| Integrated Units-Ancient
I taught a class of social studies
students how to create a "visual representation" of their
knowledge about life in Ancient Egypt. The social studies
teacher of this class gave me a textbook on Egypt, enabling
me to know what students already knew. After reading the textbook,
I set short and intermediate goals for the students.
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Students will be able to show or demonstrate their knowledge of Ancient
Egyptian life and environ visually.
- Ancient Egypt by John Baines (any textbook that
explores Egypt can be used).
- Colored Construction Paper
- Pencils: color and standard
- Water-Based Paint
- Glue Stick
Can students visualize their knowledge of Ancient Egyptian Life? The
best way to help students retain their knowledge of anything is to
help them recreate what they know visually.
- I did a brainstorming exercise with the students to see how
much they knew about Ancient Egypt (the students were already
familiar with life in Egypt through the textbook and their social
- I gave a brief lecture on each of the topics (see the four
Following are four topics that portray lifestyles in Ancient Egypt:
- The Gods of Egypt
- The pyramids of Egypt and the environment
- The Sahara desert and the oases in Egypt.
- The river Nile and life along the Nile.
- I began with a starter exercise: after familiarizing the students
with the four topics and their learning objectives, I asked them
to pick any of the four topics and explore it individually on
short-term goal basis.
- I then split the class into 4 cooperative groups and assigned
each group with one of the four topics in question.
- I instructed each group to examine their respective topics in
the textbook, paying attention to the pictorial elements in words
and drawings in relation to their assigned topics.
- We then had a session of quick drawings for about twenty minutes
to prepare the students for the upcoming group projects. This
exercise enabled the class to get to know their materials, how
to apply them, and help them set their goals for the intermediate
- Group members reviewed their topic together.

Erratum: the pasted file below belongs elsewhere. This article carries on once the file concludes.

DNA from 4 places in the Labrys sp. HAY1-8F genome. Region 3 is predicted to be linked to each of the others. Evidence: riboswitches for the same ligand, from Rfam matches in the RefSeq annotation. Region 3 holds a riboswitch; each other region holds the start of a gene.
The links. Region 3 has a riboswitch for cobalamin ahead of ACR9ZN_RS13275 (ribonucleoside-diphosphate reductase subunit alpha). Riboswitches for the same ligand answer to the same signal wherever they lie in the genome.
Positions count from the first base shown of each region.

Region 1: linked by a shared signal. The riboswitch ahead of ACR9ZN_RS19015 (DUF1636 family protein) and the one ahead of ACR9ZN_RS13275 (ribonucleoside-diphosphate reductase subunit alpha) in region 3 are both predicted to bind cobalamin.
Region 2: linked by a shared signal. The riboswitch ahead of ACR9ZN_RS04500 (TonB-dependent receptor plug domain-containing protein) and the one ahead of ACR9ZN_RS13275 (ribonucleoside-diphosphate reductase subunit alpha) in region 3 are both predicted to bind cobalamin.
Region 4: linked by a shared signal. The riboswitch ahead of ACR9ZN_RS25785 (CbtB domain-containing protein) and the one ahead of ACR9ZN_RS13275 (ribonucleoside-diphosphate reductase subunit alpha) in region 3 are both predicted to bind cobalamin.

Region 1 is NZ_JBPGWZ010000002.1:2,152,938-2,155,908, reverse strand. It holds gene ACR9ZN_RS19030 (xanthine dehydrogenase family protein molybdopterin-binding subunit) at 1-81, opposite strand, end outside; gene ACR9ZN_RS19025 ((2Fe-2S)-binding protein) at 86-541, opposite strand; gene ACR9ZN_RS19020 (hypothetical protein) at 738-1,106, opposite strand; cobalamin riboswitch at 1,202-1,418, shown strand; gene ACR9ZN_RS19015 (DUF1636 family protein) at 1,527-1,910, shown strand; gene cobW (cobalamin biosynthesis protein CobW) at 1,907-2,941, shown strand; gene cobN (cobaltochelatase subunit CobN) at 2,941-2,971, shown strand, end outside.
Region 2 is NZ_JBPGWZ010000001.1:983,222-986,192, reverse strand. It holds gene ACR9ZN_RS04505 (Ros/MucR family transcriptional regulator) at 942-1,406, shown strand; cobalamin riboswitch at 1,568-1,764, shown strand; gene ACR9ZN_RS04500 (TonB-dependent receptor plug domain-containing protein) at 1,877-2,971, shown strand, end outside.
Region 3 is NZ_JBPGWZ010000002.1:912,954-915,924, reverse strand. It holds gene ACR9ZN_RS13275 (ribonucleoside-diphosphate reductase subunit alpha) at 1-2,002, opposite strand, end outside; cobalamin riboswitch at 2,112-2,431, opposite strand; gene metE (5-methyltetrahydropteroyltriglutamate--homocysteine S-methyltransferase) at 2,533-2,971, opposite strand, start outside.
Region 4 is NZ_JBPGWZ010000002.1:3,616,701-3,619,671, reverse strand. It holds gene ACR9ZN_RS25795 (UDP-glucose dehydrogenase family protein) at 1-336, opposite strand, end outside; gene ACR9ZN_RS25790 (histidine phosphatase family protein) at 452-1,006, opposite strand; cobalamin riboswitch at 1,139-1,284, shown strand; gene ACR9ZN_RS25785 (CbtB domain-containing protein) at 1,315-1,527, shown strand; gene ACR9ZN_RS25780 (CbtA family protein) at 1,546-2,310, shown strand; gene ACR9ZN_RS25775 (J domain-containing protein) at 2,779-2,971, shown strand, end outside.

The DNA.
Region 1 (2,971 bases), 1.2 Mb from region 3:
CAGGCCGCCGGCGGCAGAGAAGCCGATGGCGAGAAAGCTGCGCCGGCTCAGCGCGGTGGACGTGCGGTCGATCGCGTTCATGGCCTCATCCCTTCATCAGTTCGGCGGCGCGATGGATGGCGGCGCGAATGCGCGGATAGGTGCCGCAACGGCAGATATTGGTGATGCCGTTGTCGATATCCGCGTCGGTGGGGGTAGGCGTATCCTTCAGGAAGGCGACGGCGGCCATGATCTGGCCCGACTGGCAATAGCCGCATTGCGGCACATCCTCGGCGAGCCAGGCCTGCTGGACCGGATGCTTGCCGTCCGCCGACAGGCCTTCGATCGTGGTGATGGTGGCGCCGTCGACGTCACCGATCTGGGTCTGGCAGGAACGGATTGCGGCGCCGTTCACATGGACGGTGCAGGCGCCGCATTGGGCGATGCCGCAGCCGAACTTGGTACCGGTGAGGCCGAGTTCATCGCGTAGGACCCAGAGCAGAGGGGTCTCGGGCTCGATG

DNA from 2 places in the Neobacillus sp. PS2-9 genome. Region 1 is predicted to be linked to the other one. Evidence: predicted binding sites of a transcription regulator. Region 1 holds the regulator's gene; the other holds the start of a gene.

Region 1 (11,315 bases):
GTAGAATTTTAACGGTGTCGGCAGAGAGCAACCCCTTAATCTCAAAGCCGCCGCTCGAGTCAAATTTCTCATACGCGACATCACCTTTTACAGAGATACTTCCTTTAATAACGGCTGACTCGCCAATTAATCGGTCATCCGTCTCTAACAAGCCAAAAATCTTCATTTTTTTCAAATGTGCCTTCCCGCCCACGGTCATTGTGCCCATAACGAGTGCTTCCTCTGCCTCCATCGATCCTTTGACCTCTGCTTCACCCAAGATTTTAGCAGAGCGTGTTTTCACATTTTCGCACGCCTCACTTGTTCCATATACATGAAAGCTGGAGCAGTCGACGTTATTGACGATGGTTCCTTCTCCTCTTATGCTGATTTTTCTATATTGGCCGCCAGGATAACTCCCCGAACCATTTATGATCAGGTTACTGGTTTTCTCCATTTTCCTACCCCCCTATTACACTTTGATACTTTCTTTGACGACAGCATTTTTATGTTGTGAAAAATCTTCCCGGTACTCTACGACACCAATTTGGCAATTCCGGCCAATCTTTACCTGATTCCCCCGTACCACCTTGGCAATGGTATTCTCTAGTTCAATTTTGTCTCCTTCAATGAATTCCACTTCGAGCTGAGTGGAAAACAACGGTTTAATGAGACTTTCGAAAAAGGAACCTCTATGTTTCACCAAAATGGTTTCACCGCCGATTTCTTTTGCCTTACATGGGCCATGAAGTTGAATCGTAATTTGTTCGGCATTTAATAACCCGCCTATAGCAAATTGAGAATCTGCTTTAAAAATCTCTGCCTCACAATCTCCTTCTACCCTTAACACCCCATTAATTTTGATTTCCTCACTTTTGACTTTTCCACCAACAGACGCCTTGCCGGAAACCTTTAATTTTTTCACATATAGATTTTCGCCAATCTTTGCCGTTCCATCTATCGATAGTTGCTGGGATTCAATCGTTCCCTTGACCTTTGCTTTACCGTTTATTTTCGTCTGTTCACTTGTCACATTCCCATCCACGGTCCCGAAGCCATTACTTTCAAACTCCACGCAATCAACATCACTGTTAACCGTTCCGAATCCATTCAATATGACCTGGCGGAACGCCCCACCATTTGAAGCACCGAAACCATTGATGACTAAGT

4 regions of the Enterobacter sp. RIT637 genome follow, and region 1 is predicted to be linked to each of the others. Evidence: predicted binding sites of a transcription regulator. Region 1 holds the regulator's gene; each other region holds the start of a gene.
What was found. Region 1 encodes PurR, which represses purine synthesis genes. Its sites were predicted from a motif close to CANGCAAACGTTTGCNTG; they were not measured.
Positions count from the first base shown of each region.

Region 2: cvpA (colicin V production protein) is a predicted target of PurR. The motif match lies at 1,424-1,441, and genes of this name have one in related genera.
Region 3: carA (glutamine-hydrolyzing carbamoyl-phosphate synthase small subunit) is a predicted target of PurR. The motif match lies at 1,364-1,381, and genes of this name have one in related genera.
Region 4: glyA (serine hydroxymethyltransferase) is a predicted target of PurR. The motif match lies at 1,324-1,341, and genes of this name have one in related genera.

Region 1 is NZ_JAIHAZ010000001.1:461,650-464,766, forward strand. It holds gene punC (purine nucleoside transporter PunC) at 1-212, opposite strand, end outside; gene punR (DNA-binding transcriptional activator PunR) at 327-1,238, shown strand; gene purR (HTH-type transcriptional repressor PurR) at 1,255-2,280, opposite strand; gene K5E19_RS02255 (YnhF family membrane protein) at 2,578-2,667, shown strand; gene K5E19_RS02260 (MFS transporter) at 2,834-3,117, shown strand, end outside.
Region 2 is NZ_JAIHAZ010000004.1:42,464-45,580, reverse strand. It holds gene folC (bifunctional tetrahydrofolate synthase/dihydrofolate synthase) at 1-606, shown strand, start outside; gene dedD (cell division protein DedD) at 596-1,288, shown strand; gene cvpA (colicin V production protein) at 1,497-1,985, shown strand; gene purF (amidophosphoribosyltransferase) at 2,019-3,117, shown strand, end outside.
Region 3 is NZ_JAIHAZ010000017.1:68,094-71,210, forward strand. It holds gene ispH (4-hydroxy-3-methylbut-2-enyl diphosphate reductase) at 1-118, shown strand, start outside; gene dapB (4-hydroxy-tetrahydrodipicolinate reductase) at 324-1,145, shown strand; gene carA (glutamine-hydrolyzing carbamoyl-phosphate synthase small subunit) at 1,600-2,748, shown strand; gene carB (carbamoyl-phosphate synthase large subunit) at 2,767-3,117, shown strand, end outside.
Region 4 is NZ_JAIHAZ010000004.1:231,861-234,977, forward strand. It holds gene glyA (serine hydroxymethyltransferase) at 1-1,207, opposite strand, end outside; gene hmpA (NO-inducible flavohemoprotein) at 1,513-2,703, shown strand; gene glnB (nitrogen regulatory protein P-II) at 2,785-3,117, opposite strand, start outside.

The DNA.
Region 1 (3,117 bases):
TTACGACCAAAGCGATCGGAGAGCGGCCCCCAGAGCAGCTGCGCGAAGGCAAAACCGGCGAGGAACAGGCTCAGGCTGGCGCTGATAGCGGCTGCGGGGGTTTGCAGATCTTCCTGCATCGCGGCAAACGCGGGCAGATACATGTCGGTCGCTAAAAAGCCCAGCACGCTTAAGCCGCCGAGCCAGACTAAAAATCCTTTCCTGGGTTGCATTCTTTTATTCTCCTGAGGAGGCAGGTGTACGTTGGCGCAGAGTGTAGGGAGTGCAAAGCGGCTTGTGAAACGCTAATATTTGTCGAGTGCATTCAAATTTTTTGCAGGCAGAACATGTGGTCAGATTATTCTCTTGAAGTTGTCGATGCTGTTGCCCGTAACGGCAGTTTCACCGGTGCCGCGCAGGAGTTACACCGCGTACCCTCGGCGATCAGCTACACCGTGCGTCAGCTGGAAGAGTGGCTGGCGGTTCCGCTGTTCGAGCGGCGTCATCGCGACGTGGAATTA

- Each student drew, designed, and colored pictorial elements
relating to the topics in question.
- Each pictorial element was cut out and the pieces from each
group were assembled. Students then arranged and rearranged these
elements on a large background construction paper until they arrived
at a clear picture befitting their topic.
- Using glue stick, students pasted these pictorial elements on
the large background paper and produce a final landscape.
- The final projects were mounted on black background paper.
- After works were mounted, each group was asked to critique
their own work, as well as works by other groups.
- These criticisms enabled students to write about their group
Criteria was set up for students' assessment of the four works, for
example, drawing, composition, proportioning, good use of art materials
and other resources, good finishing, neatness, and context.
The student assessment was based on the following:
- Did the unit reflect students' understanding of what they read
from the book?
- What was their visual perception and interpretation of what
they read about Egypt?
- Were students able to correlate Ancient Egypt with the contemporary
- What was the quality of students' drawing and cut-outs?
- Did proportion play a significant role in the overall composition?
- What was the general outlook on composition and color harmony?
- Were the students involved in this unit satisfied with the
outcome of their product?
The time period for this lesson depended on the intended size of the
projects, but it could take between four to six periods of 45 minutes
The lessons were very practical, in an 'all hands on deck' way. Students
were very eager to participate, knowing that the success of their
projects depended upon each participant's honest contribution.
Students discussed how working in cooperative grouping benefited them,
and whether transforming their knowledge of Ancient Egyptian Life
into visual images in any way increased their outlook on Egypt. They
saw the joy of cooperative work, and the beneficial interaction involved
in peer tutoring. The outcome was stunning, and there was great feedback
from fellow students, faculty members, school staff, and visitors
to the school.
Students were able to see that they could create a visual representation
of any text they read from a book. They had a taste of what future
job markets might require of them as 'team-players' in a corporate
establishment. They discovered that group cooperative activity left
a long lasting memory of what was learned, and made it easier for
them to apply certain aspects of their knowledge to their daily life
undertakings when necessary. The unit presented a clearer vision of
what Ancient Egypt stood for to the students, because it was their